Figure 3.
 
Rod ERG phases to 15-Hz flicker stimulation with increasing flicker intensity in the normal subjects and the patients with STGD1. In slow rod ERG signals, the patients with STGD1 showed considerably reduced phases, whereas the phases were rather similar between the two subject groups in fast rod ERG signals. The probabilities indicate the results obtained by the MANOVA of the phase data.
Figure 3.
 
Rod ERG phases to 15-Hz flicker stimulation with increasing flicker intensity in the normal subjects and the patients with STGD1. In slow rod ERG signals, the patients with STGD1 showed considerably reduced phases, whereas the phases were rather similar between the two subject groups in fast rod ERG signals. The probabilities indicate the results obtained by the MANOVA of the phase data.
Table 1.
 
Characteristics of the 27 patients with STGD1
Table 1.
 
Characteristics of the 27 patients with STGD1
Patient Sex Age Onset VA (OD) VA (OS) CFC DF Mut(1) Mut(2) Slow Rod ERG Fast Rod ERG
1 M 32 9 1/50 20/400 Severe ++ Q1412X R2077W 19.2 12.1
2 M 49 17 20/200 20/200 Severe + 768G→T G1961E 56.1 23.8
3 M 46 30 20/40 20/200 Mild + E471K G1961E 31.7 29.0
4* M 27 19 20/32 20/100 Moderate + 2588G→C E1885K 35.0 45.1
5* M 31 18 20/400 20/400 Severe ++ 2588G→C E1885K 36.1 39.1
6* F 29 12 20/200 20/200 Moderate ++ 2588G→C E1885K 23.4 8.1
7 F 23 18 20/400 20/400 Mild ++ E1399K G1977S 103.5 39.3
8 M 28 17 20/200 20/200 Mild ++ R1898H G1975R 44.4 19.5
9 M 39 29 20/100 20/200 Moderate + G607R G1961E 45.8 20.7
10 F 23 17 20/200 20/200 Mild P68L S1689P 80.2 25.9
11 F 33 30 20/50 20/50 Mild E1399K G1961E 49.8 62.0
12 M 50 42 20/400 20/64 Severe ++ 2588G→C L541P/A1038V 53.8 30.2
13 M 36 25 20/40 20/32 Moderate ++ 296insA A1038V 88.2 40.0
14 F 55 16 HM HM Severe ++ Q635K IVS40+5G→A 11.7 11.2
15 F 27 25 20/100 20/50 Moderate + 2588G→C Q1412X 65.8 71.5
16 F 45 14 1/50 1/35 Severe ++ L541P/A1038V S1063P 16.4 16.6
17 M 40 23 20/100 20/200 Moderate + 296insA G1961E 46.1 58.3
18** M 35 15 20/400 20/400 Moderate + 2588G→C Q1750X 14.1 12.9
19** M 43 14 HM HM Severe ++ 2588G→C Q1750X 17.4 8.6
20 F 32 8 20/200 20/200 Severe + G1961E G1961E 66.2 79.0
21 F 23 12 20/400 20/400 Mild R212C T9591 24.6 25.3
22 F 29 9 20/200 20/200 Moderate + L541P/A1038V G1961E 72.3 31.8
23 M 20 9 20/400 20/400 Moderate ++ L541P/A1038V IVS40+5G→A 64.7 42.2
24 F 39 23 20/400 20/50 Moderate W663X G1961E 92.6 68.8
25 F 41 36 20/200 20/64 Severe + F1440V G1748R 97.2 52.7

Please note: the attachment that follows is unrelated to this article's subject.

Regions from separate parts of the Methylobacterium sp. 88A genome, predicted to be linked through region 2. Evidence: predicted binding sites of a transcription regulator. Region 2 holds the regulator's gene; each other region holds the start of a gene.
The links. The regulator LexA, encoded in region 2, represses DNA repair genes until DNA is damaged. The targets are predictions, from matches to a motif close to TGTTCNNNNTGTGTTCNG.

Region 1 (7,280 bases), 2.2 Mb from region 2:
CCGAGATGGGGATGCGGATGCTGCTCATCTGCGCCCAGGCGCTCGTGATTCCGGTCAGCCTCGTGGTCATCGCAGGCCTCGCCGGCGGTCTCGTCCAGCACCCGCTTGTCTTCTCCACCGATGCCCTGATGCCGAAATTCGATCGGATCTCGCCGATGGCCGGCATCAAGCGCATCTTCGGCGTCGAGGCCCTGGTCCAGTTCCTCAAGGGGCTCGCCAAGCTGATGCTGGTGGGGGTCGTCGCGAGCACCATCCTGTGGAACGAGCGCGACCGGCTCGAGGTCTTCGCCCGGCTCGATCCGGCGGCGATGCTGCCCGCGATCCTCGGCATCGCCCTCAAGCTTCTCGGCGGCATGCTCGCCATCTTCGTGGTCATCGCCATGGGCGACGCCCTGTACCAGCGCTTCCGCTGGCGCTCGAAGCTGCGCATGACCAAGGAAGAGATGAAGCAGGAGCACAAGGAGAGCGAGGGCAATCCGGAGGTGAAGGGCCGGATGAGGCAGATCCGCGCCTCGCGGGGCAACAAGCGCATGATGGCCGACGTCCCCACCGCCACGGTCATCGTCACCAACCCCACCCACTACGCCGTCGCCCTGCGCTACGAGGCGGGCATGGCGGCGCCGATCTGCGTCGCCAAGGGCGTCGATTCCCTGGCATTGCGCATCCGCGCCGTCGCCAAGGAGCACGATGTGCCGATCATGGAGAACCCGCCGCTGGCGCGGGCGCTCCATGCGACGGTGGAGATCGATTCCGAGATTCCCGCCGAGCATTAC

26*** M 13 10 20/100 20/200 Moderate R572Q/2588G→C IVS35+2T→A 59.2 33.5
27*** M 16 15 20/200 20/200 Moderate + R572Q/2588G→C IVS35+2T→A 31.1 22.9
Table 2.
 
Scotopic Standard ERG of the Patients with STGD1
Table 2.
 
Scotopic Standard ERG of the Patients with STGD1
Patient Rod Response b-Wave a-Wave Maximum Response: b-Wave b- to a-Wave Ratio
Amplitude Implicit time Amplitude Implicit time Amplitude Implicit time
OD OS OD OS OD OS OD OS OD OS OD OS OD OS
1 95.1 117.7 96.5 97.5 73.2 84.8 19.0 19.5 185.4 261.6 56.5 58.5 2.53 3.09
2 175.6 181.7 104.5 105.5 205.5 186.6 21.5 21.0 371.3 351.8 51.0 51.0 1.81 1.89
3 232.3 238.4 96.5 95.5 282.9 253.7 21.0 21.0 442.1 397.6 45.5 46.0 1.56 1.57
4 195.1 176.2 104.0 105.5 156.7 135.4 22.0 22.5 369.5 317.7 47.5 47.5 2.36 2.35
5 170.1 226.2 110.5 111.0 174.4 189.0 22.0 22.5 462.2 536.0 49.0 49.0 2.65 2.84
6 185.4 151.2 106.5 103.5 143.3 172.6 21.5 21.5 419.5 398.2 47.0 46.5 2.93 2.31
7 364.6 536.6 92.5 103.0 205.5 241.5 21.5 17.0 482.3 611.6 48.0 49.5 2.35 2.53
8 197.0 103.7 111.5 112.5 189.6 120.7 23.0 23.5 298.2 204.3 50.5 48.0 1.57 1.69
9 181.1 207.3 70.5 78.5 254.3 262.2 21.5 20.5 558.5 559.8 43.0 46.5 2.20 2.13
10 242.7 182.3 74.5 77.0 216.5 218.3 16.5 15.5 372.0 403.1 46.0 46.5 1.72 1.85
11 254.3 234.2 105.5 105.0 207.9 192.7 20.5 20.5 498.2 464.0 41.0 40.0 2.40 2.41
12 163.4 134.8 68.5 74.5 174.4 173.2 19.5 20.5 273.2 320.1 33.0 34.0 1.57 1.85
13 207.3 156.1 107.0 109.0 237.8 168.3 21.5 21.0 429.9 287.8 45.0 44.5 1.81 1.71
14 28.1 14.6 109.0 90.5 37.2 62.8 24.0 25.5 82.3 92.1 56.0 58.5 2.21 1.47
15 272.0 242.7 90.5 90.5 214.0 164.0 16.0 21.0 406.1 333.5 36.5 36.0 1.90 2.03
16 13.4 23.8 115.5 115.0 26.2 35.4 23.5 25.5 37.2 68.3 55.5 56.5 1.42 1.93
17 214.0 265.2 87.0 89.5 262.8 288.4 21.5 21.5 373.2 467.7 35.0 35.0 1.42 1.62
18 76.2 59.2 93.5 93.0 144.5 187.8 23.0 24.0 203.7 164.0 43.0 44.5 1.41 0.87
19 87.2 62.8 110.5 108.5 97.6 75.6 22.5 23.5 178.7 120.1 45.0 44.5 1.83 1.59
20 295.7 323.2 79.5 79.5 206.1 215.2 21.0 21.5 442.7 501.8 47.0 47.0 2.15 2.33
21 322.6 266.5 95.5 96.0 264.0 198.2 19.0 17.0 464.6 396.3 45.0 44.0 1.76 2.00
22 328.7 262.2 71.5 97.0 341.5 194.5 15.5 15.5 594.5 338.4 43.0 43.0 1.74 1.74
23 239.0 270.1 88.0 89.5 169.5 198.8 21.0 21.0 297.6 351.8 34.5 35.0 1.76 1.77
24 389.6 383.5 77.5 78.5 307.3 309.2 20.0 20.0 680.5 662.2 47.0 46.5 2.21 2.14
25 181.7 265.2 72.0 86.5 192.7 223.2 15.5 15.5 331.1 407.9 47.5 49.0 1.72 1.83
26 415.9 261.6 96.0 98.5 337.2 205.5 21.5 22.0 743.9 468.9 54.0 50.5 2.21 2.28
27 269.3 259.2 96.5 95.5 186.6 251.2 22.0 21.5 436.0 407.9 47.5 48.0 2.34 1.62
Median 212.5 96.0 200.3 21.3 387.5 46.8 1.85
5th perc 35.2 74.9 58.7 15.5 105.9 34.8 1.53
95th perc 372.2 111.6 274.3 24.0 592.2 56.9 2.71
Normal Median 268.3 91.0 222.6 20.5 438.4 43.3 1.89
Normal 5th perc 184.2 84.5 168.3 15.0 317.7 33.0 1.55
Normal 95th perc 435.4 105.0 282.9 22.0 537.2 47.0 2.39
Table 3.
 
Canonical Correlation between the Slow and Fast Rod ERG Signals and the Standard ERG Parameters
Table 3.
 
Canonical Correlation between the Slow and Fast Rod ERG Signals and the Standard ERG Parameters
Rod Response b-Wave Maximum Response a-Wave Maximum Response b-Wave
Amplitude Implicit Time Amplitude Implicit Time Amplitude Implicit Time
ERG amplitudes: slow rod ERG pathway
r 0.70 0.63 0.63
P <0.0001 <0.0001 <0.0001
n 54 54 54
ERG amplitudes: fast rod ERG pathway
r 0.62 0.50 0.52
P <0.0001 <0.0001 <0.0001
n 54 54 54
ERG phases: slow rod ERG pathway
r 0.19 0.44 0.37
P 0.36 0.002 0.06
n 26 46 26
ERG phases: fast rod ERG pathway
r 0.27 0.32 0.37
P 0.15 0.02 0.04
n 31 50 31